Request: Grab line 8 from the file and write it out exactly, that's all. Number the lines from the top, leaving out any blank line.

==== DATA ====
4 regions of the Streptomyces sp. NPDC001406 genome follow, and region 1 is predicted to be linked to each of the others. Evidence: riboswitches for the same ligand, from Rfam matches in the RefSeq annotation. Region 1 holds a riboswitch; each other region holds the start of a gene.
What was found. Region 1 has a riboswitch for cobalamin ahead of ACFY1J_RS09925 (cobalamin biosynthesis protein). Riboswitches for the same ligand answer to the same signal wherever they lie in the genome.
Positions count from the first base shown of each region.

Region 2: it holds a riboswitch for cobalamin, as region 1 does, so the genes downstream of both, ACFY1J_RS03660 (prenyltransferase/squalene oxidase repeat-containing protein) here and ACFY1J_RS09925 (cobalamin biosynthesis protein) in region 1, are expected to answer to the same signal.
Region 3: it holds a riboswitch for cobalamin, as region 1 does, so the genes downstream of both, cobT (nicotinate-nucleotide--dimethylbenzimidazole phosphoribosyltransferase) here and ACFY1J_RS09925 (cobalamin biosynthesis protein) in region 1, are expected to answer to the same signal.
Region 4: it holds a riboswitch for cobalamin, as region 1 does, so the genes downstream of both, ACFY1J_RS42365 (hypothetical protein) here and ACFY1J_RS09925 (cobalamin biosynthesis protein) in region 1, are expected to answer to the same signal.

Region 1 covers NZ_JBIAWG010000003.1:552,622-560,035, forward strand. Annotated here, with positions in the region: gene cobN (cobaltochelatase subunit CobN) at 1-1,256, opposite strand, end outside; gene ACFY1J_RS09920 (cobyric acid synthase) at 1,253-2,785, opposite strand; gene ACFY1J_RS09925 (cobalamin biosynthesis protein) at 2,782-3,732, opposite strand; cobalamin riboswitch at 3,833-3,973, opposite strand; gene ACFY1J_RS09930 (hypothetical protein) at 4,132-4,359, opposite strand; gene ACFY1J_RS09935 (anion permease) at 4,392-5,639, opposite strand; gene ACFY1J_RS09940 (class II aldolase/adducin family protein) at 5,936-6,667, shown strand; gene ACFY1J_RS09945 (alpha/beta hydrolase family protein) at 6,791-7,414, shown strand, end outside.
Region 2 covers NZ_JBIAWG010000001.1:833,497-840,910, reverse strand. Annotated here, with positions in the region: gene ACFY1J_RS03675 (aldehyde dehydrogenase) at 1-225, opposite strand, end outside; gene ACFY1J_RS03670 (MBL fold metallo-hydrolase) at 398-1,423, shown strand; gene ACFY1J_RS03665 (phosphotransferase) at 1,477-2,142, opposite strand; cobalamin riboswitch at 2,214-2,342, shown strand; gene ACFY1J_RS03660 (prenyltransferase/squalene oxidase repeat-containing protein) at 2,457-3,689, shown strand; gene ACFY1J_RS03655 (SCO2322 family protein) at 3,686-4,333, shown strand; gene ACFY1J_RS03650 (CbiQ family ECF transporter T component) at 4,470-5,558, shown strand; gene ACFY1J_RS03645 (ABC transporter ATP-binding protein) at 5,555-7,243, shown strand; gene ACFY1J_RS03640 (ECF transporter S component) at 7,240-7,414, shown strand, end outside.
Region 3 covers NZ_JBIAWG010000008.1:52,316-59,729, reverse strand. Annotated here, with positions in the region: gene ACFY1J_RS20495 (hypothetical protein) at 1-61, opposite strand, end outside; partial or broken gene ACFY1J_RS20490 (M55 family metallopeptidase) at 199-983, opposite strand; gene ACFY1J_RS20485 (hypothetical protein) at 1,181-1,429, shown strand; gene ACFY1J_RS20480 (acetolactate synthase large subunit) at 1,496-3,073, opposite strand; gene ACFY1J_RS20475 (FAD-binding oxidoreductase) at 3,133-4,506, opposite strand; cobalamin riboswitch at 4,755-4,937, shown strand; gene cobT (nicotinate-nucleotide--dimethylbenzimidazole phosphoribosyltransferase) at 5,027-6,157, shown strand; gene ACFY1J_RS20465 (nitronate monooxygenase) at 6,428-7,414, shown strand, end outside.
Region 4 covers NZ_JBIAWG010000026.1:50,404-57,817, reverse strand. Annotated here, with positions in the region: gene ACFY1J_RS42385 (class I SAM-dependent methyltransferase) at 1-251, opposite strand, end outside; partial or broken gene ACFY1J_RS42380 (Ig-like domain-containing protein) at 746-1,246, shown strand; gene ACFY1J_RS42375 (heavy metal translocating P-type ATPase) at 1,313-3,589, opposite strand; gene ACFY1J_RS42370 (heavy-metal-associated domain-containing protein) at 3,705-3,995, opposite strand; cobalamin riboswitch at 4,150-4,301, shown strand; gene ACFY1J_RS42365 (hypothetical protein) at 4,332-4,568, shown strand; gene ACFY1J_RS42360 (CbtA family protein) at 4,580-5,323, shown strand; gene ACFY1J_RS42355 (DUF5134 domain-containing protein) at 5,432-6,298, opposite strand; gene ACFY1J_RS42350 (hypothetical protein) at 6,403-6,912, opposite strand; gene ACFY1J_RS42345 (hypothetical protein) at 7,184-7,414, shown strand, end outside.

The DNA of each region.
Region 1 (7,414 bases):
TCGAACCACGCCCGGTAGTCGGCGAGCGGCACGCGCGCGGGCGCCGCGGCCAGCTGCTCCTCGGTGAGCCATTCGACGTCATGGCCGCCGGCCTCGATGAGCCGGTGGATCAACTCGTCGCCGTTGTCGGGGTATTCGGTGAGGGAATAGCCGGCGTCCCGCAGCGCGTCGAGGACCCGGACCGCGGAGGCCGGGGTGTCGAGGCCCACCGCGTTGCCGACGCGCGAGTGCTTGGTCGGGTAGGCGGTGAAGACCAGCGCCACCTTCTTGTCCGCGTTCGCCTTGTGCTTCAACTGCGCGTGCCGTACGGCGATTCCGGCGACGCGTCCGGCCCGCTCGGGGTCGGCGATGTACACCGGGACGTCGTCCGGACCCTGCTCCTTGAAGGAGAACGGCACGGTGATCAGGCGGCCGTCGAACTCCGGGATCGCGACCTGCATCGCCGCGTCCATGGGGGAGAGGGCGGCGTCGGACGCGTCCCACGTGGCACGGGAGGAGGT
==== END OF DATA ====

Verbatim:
Region 2 covers NZ_JBIAWG010000001.1:833,497-840,910, reverse strand. Annotated here, with positions in the region: gene ACFY1J_RS03675 (aldehyde dehydrogenase) at 1-225, opposite strand, end outside; gene ACFY1J_RS03670 (MBL fold metallo-hydrolase) at 398-1,423, shown strand; gene ACFY1J_RS03665 (phosphotransferase) at 1,477-2,142, opposite strand; cobalamin riboswitch at 2,214-2,342, shown strand; gene ACFY1J_RS03660 (prenyltransferase/squalene oxidase repeat-containing protein) at 2,457-3,689, shown strand; gene ACFY1J_RS03655 (SCO2322 family protein) at 3,686-4,333, shown strand; gene ACFY1J_RS03650 (CbiQ family ECF transporter T component) at 4,470-5,558, shown strand; gene ACFY1J_RS03645 (ABC transporter ATP-binding protein) at 5,555-7,243, shown strand; gene ACFY1J_RS03640 (ECF transporter S component) at 7,240-7,414, shown strand, end outside.